Friday, January 17, 2014

Consuming Spring-hateoas Rest service using Spring RestTemplate and Super type tokens

Spring-hateoas provides an excellent way for applications to create REST based services which follow the HATEOAS principle.

My objective here is not to show how to create the service itself, but to demonstrate how to write a client to the service.

The sample service that I am going to use is the "the-spring-rest-stack" written by Josh Long(@starbuxman). The specific subproject that I am going to use is the hateoas one here. If this subproject is run using "mvn jetty" command, a REST based endpoint to list the details of a user is available at http://localhost:8080/users/2 where "2" is the id of the user and gives a result of the following structure:

    "links": [{
        "rel": "self",
        "href": "http://localhost:8080/users/2"
    }, {
        "rel": "customers",
        "href": "http://localhost:8080/users/2/customers"
    }, {
        "rel": "photo",
        "href": "http://localhost:8080/users/2/photo"
    "id": 2,
    "firstName": "Lois",
    "profilePhotoMediaType": null,
    "lastName": "Lane",
    "username": "loislane",
    "password": null,
    "profilePhotoImported": false,
    "enabled": true,
    "signupDate": 1370201631000

To get to a specific customer of this user, the endpoint is at http://localhost:8080/users/2/customers/17, which gives an output of the following structure:

    "links": [{
        "rel": "self",
        "href": "http://localhost:8080/users/2/customers/17"
    }, {
        "rel": "user",
        "href": "http://localhost:8080/users/2"
    "id": 17,
    "signupDate": 1372461079000,
    "firstName": "Scott",
    "lastName": "Andrews",
    "databaseId": 17

Now for a consumer of these two services, the result can be represented by a java type called Resource in the Spring-hateoas project and is a generic class with the following signature:

public class Resource<T> extends ResourceSupport {

 protected Resource() {
  this.content = null;

 public Resource(T content, Link... links) {
  this(content, Arrays.asList(links));


So the consumer of the above two services will get back the following two types:

Resource<User> user = .... //call to the service

Resource<Customer> customer = ... //call to the service

The issue now is that since the "user" and "customer" above are parameterized types, if I were to bind the types using Jackson as the json processor, I would be doing something along the following lines:

ObjectMapper objectMapper = new ObjectMapper();
Resource<Customer> customer = objectMapper.readValue(customerAsJson, Resource.class);
Resource<User> user = objectMapper.readValue(userAsJson, Resource.class);

The above will not work however, the reason is because of the lost type information of the parameterized Resource due to Java type erasure, Jackson wouldn't know to create an instance of Resource<User> or Resource<Customer>

The fix is to use a Super Type Token, which is essentially a way to provide the type information for libraries like Jackson and I have blogged about it before here. With this, a working code to map the json to the appropriate parameterized type would look like this:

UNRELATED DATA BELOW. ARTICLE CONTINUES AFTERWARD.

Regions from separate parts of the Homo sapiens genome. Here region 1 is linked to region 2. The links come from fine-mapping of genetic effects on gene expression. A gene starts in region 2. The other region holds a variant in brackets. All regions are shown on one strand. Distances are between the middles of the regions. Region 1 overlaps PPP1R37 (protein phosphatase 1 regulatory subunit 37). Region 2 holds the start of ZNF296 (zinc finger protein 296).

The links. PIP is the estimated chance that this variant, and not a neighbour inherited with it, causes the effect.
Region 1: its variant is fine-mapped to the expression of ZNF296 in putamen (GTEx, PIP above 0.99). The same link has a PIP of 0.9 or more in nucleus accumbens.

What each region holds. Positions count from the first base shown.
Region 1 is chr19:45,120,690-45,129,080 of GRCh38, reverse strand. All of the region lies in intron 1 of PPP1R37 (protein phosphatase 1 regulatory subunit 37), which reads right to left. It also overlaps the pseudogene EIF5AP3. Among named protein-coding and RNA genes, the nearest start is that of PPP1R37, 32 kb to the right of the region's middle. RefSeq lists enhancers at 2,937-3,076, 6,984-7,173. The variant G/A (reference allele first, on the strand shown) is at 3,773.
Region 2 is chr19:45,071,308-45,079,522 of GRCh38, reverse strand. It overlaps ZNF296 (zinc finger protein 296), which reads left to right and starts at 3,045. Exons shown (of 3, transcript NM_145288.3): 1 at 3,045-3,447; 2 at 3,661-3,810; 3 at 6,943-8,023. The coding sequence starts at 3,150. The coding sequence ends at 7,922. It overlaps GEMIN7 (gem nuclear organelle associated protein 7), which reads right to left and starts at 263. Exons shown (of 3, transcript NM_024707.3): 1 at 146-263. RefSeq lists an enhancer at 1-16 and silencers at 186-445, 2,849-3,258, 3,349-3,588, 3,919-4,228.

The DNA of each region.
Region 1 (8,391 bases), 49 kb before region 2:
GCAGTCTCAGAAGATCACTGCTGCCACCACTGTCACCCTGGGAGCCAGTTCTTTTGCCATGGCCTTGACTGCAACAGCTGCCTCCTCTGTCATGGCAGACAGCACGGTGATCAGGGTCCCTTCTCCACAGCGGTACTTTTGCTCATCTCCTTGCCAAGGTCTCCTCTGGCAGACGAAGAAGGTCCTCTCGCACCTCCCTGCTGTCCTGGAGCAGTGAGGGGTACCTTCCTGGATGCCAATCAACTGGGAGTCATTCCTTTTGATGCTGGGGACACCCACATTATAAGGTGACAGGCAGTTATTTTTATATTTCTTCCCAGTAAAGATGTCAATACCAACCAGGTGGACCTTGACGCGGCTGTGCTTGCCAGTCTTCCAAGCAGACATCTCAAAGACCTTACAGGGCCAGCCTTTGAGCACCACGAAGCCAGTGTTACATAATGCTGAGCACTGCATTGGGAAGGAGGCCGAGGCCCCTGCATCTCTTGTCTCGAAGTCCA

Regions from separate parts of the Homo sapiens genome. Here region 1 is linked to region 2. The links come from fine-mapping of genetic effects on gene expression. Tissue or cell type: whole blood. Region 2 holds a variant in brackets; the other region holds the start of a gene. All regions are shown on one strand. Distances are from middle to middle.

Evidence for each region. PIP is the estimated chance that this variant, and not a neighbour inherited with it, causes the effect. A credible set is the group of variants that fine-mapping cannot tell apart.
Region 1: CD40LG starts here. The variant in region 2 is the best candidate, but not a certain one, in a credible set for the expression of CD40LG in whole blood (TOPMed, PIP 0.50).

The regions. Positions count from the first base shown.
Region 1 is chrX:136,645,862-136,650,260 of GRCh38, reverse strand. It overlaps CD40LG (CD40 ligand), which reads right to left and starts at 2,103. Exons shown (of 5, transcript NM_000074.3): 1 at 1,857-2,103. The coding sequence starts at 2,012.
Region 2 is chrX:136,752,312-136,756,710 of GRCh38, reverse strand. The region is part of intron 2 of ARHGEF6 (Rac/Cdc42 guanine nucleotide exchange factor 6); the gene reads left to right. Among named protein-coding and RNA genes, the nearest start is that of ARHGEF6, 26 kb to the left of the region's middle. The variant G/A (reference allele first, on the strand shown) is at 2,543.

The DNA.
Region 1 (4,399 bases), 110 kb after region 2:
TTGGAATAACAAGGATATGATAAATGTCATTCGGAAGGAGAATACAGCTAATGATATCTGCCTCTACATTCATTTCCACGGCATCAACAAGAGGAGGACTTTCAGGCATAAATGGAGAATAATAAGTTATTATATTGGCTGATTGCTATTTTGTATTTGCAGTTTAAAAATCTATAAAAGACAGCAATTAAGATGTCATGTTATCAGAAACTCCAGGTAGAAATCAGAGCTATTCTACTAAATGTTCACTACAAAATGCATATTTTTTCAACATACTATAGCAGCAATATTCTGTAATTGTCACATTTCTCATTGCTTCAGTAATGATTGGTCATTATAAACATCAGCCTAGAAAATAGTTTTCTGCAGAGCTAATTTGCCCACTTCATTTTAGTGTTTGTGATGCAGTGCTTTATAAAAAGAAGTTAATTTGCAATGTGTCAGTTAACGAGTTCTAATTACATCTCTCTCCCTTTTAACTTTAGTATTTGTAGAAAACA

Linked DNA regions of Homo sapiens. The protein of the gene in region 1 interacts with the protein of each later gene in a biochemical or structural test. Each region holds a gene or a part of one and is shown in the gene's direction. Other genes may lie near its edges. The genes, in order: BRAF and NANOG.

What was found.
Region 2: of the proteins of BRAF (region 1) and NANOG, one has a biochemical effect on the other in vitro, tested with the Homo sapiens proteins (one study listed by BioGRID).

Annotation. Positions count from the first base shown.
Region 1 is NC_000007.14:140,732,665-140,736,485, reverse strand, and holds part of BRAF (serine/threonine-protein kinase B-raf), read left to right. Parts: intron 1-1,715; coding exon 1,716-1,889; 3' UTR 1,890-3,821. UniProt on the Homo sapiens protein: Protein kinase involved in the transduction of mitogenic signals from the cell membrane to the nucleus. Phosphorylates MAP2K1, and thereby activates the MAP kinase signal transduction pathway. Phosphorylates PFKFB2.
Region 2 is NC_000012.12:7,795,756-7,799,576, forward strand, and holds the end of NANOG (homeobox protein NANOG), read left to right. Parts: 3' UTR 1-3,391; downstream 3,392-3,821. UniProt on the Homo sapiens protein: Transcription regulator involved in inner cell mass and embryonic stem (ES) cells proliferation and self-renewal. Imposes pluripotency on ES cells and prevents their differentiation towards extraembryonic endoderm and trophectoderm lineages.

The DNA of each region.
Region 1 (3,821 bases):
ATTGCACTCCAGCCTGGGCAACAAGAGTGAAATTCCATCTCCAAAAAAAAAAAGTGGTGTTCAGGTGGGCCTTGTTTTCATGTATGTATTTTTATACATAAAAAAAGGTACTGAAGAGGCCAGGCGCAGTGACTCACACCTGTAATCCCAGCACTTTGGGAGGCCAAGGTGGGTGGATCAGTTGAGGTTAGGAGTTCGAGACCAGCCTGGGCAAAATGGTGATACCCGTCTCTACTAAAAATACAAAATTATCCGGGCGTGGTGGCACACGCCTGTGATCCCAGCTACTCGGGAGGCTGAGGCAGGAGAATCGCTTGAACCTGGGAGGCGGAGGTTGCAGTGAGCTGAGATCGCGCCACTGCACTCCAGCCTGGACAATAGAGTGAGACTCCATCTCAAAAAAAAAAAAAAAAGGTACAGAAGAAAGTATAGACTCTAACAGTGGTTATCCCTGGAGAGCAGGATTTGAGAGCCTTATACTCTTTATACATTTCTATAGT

ObjectMapper objectMapper = new ObjectMapper();
Resource<Customer> customer = objectMapper.readValue(customerAsJson, new TypeReference<Resource<Customer>>() {});
Resource<User> customer = objectMapper.readValue(userAsJson, new TypeReference<Resource<User>>() {});

Spring's client abstraction to deal with Rest based services is RestTemplate, and this can deal with a variety of message formats(xml, json, atom etc) using an abstraction called HttpMessageConverter to deal with the specifics of binding for each of the message formats.

Spring RestTemplate provides its own implementation of Super Type token to be able to bind different message formats to parameterized types, along the lines of Jackson's TypeReference, it is called the ParameterizedTypeReference.

ParameterizedTypeReference can be used to cleanly bind Rest responses for User and Customer to Java types this way:

RestTemplate restTemplate = new RestTemplate();
ResponseEntity<Resource<User>> responseEntity ="http://localhost:8080/users/2", HttpMethod.GET, null, new ParameterizedTypeReference<Resource<User>>() {}, Collections.emptyMap());
if (responseEntity.getStatusCode() == HttpStatus.OK) {
 Resource<User> userResource = responseEntity.getBody();
 User user = userResource.getContent();

RestTemplate restTemplate = new RestTemplate();
ResponseEntity<Resource<Customer>> responseEntity ="http://localhost:8080/users/2/customers/17", HttpMethod.GET, null, new ParameterizedTypeReference<Resource<Customer>>() {}, Collections.emptyMap());
if (responseEntity.getStatusCode() == HttpStatus.OK) {
 Resource<Customer> customerResource = responseEntity.getBody();
 Customer customer = customerResource.getContent();

In conclusion, ParameterizedTypeReference provides a neat way of dealing with the parameterized types and is incredibly useful in consuming the Spring Hateoas based REST services.

Thursday, January 9, 2014

Spring Integration Publisher

Consider a hypothetical requirement - You have a service class in your application and you want to capture some information around the calls to this service:

public class SampleBean {
 private static final Logger logger = LoggerFactory.getLogger(SampleBean.class);

 public Response call(Request request) {" invoked");
  return new Response(true);